Ms Golvina had rented a cottage from Ms Fresca-Judd. The rent was some £2,800 per month. Ms Golvina was away from the cottage over the Christmas period in 2010 and while she was away, the pipes froze and then burst during a cold snap. The cottage was flooded and the damage caused allegedly amounted to some £128,089.71.
It was a clause of the tenancy that Ms Fresca-Judd would take out insurance against risks including water damage. The policy was taken out with NFU Mutual. The insurance duly paid out for the damage, but some time later Ms Golvina found herself facing a claim in Ms Fresca-Judd’s name, but actually by NFU Mutual, for the £128,089.71, on the basis that Ms Golina had breached the terms of her tenancy by not leaving the heating on a low level while away and was therefore responsible for the damage.
NFU Mutual brought the claim on the basis of subrogation. Under an insurance policy, if the insurer suffers loss because of an obligation to pay out, the insurer is subrogated to the position of the insured – taking on the insured’s rights to, for example, sue for damages.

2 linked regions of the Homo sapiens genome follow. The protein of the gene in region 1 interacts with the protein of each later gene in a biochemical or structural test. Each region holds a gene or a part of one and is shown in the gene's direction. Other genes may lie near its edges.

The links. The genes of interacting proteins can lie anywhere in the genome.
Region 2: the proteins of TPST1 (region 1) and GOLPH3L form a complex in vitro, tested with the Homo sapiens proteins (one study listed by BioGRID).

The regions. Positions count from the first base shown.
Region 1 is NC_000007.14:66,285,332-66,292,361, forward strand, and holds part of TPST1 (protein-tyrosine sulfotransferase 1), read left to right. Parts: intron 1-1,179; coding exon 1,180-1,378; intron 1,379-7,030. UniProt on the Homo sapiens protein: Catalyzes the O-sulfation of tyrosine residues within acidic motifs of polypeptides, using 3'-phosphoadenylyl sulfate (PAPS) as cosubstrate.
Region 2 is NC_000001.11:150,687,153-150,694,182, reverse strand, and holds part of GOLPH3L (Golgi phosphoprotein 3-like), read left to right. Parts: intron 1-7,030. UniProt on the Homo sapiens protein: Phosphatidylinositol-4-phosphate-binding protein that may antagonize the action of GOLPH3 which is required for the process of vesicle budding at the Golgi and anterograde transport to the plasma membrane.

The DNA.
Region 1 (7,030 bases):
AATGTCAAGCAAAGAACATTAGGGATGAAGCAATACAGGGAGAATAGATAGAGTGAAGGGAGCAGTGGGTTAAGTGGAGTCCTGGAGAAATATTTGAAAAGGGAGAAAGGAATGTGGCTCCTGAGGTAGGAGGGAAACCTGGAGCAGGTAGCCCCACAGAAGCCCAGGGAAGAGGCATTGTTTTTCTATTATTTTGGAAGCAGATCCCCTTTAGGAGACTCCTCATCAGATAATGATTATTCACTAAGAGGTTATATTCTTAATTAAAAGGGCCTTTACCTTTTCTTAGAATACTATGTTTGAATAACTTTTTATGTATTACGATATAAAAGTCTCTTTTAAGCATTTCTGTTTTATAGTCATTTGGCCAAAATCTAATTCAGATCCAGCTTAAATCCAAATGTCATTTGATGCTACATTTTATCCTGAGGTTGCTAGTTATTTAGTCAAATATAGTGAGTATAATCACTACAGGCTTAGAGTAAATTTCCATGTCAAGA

When the matter reached trial, it turned out that NFU Mutual had two big problems.
First, subrogation cannot apply in an action against a tenant where the tenant is a co-insured under the policy. Ms Golvina argued that the tenancy clause meant that the insurance policy was for the benefit of both landlord and tenant, as it set out that the landlord would look to the insurer in respect of covered damage, not the tenant. NFY Mutual, via a subrogated claim, could not be in a better or different position than Ms Fresca-Judd. The court agreed – the clause meant that the insurance was for the benefit of both landlord and tenant and as such NFU Mutual had no subrogated rights.
And in any event, Ms Golvina denied having turned the heating off and insisted she had left it on low and that there had been a mechanical failure. NFU Mutual had no live evidence to the contrary and failed ton the balance of probabilities. So the claim would have failed on evidential grounds even if it could have been brought under subrogation.
This has been talked up as a very important, landmark case. I really don’t think it is, apart from for Ms Golvina, obviously. Ms Fresca-Judd in the form of NFU Mutual quite rightly lost, on well established principles of subrogation (and indeed evidence). Though of course the fact of bringing such a speculative and badly evidenced claim may say quite a lot about the insurer (we might note that Ms Golvina is apparently of sufficient means to meet such a demand).
But nothing in this judgment would stop a landlord’s insurers bringing a claim against a tenant where damage had been caused by the tenant’s acts or omissions and caused loss to the insurers, so long as the insurance was not arguably for the benefit of both landlord and tenant. And this is as it was before.